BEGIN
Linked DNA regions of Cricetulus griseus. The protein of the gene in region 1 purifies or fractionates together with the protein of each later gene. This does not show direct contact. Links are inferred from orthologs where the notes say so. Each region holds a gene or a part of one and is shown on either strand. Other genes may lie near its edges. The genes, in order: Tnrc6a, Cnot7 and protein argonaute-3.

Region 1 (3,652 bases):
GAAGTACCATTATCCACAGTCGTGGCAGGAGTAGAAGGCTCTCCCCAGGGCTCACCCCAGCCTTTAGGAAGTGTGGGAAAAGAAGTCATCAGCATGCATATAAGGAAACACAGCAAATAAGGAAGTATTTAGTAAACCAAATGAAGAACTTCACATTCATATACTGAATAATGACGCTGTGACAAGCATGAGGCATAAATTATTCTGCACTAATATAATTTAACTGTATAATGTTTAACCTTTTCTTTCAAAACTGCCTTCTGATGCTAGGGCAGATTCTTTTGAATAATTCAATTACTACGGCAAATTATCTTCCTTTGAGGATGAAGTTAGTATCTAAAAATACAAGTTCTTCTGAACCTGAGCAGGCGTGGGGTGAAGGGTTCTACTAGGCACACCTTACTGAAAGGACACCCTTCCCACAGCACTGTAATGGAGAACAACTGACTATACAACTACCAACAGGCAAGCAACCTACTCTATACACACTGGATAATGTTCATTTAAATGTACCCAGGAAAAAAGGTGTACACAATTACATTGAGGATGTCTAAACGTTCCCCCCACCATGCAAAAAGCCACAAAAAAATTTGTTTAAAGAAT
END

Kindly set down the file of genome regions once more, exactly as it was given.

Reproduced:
Linked DNA regions of Cricetulus griseus. The protein of the gene in region 1 purifies or fractionates together with the protein of each later gene. This does not show direct contact. Links are inferred from orthologs where the notes say so. Each region holds a gene or a part of one and is shown on either strand. Other genes may lie near its edges. The genes, in order: Tnrc6a, Cnot7 and protein argonaute-3.

Region 1 (3,652 bases):
GAAGTACCATTATCCACAGTCGTGGCAGGAGTAGAAGGCTCTCCCCAGGGCTCACCCCAGCCTTTAGGAAGTGTGGGAAAAGAAGTCATCAGCATGCATATAAGGAAACACAGCAAATAAGGAAGTATTTAGTAAACCAAATGAAGAACTTCACATTCATATACTGAATAATGACGCTGTGACAAGCATGAGGCATAAATTATTCTGCACTAATATAATTTAACTGTATAATGTTTAACCTTTTCTTTCAAAACTGCCTTCTGATGCTAGGGCAGATTCTTTTGAATAATTCAATTACTACGGCAAATTATCTTCCTTTGAGGATGAAGTTAGTATCTAAAAATACAAGTTCTTCTGAACCTGAGCAGGCGTGGGGTGAAGGGTTCTACTAGGCACACCTTACTGAAAGGACACCCTTCCCACAGCACTGTAATGGAGAACAACTGACTATACAACTACCAACAGGCAAGCAACCTACTCTATACACACTGGATAATGTTCATTTAAATGTACCCAGGAAAAAAGGTGTACACAATTACATTGAGGATGTCTAAACGTTCCCCCCACCATGCAAAAAGCCACAAAAAAATTTGTTTAAAGAAT